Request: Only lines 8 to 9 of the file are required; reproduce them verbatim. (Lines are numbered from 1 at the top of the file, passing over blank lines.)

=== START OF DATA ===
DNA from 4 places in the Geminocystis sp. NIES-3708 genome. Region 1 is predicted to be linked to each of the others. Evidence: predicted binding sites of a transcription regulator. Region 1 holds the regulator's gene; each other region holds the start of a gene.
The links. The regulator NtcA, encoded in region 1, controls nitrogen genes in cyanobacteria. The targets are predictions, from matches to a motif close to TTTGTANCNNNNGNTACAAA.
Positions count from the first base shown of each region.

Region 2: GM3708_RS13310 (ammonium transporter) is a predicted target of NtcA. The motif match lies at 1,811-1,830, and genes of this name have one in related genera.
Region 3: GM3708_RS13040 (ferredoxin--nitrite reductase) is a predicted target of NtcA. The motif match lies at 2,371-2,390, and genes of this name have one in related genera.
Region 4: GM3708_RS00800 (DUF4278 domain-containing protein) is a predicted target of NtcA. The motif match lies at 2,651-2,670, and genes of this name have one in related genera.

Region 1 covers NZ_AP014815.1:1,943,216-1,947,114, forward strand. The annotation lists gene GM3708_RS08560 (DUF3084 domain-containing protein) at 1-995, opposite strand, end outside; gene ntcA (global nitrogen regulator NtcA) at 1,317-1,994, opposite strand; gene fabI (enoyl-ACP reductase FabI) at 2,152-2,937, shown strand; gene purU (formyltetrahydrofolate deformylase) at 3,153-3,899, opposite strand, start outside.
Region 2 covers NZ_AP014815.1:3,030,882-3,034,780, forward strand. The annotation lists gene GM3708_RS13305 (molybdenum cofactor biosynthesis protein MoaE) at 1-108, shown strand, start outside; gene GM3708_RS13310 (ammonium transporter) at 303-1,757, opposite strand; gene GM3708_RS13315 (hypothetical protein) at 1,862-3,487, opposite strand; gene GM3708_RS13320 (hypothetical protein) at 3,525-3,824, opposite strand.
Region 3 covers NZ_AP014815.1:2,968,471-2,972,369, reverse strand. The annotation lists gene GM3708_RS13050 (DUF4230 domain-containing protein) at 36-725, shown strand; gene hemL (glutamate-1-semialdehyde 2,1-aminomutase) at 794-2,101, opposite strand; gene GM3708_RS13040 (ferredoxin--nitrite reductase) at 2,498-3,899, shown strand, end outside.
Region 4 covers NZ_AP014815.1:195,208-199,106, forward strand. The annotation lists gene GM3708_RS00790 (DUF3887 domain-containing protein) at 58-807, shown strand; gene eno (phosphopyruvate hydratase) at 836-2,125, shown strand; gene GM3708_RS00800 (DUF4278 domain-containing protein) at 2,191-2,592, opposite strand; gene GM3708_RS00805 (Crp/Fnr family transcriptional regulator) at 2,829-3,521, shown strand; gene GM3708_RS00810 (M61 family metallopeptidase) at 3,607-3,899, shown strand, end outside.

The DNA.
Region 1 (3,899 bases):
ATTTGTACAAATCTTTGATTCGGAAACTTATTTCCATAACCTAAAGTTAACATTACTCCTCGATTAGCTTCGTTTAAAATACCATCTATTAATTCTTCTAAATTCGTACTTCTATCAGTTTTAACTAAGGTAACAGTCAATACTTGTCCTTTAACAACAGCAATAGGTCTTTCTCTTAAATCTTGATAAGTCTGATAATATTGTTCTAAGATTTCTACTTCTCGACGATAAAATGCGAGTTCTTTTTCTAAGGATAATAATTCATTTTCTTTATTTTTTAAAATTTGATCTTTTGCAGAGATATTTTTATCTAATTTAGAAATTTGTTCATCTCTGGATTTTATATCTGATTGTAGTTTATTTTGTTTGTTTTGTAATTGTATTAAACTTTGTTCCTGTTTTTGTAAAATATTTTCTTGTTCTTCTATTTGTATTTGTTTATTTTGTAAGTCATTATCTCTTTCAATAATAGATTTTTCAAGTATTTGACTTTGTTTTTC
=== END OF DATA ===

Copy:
Region 2 covers NZ_AP014815.1:3,030,882-3,034,780, forward strand. The annotation lists gene GM3708_RS13305 (molybdenum cofactor biosynthesis protein MoaE) at 1-108, shown strand, start outside; gene GM3708_RS13310 (ammonium transporter) at 303-1,757, opposite strand; gene GM3708_RS13315 (hypothetical protein) at 1,862-3,487, opposite strand; gene GM3708_RS13320 (hypothetical protein) at 3,525-3,824, opposite strand.
Region 3 covers NZ_AP014815.1:2,968,471-2,972,369, reverse strand. The annotation lists gene GM3708_RS13050 (DUF4230 domain-containing protein) at 36-725, shown strand; gene hemL (glutamate-1-semialdehyde 2,1-aminomutase) at 794-2,101, opposite strand; gene GM3708_RS13040 (ferredoxin--nitrite reductase) at 2,498-3,899, shown strand, end outside.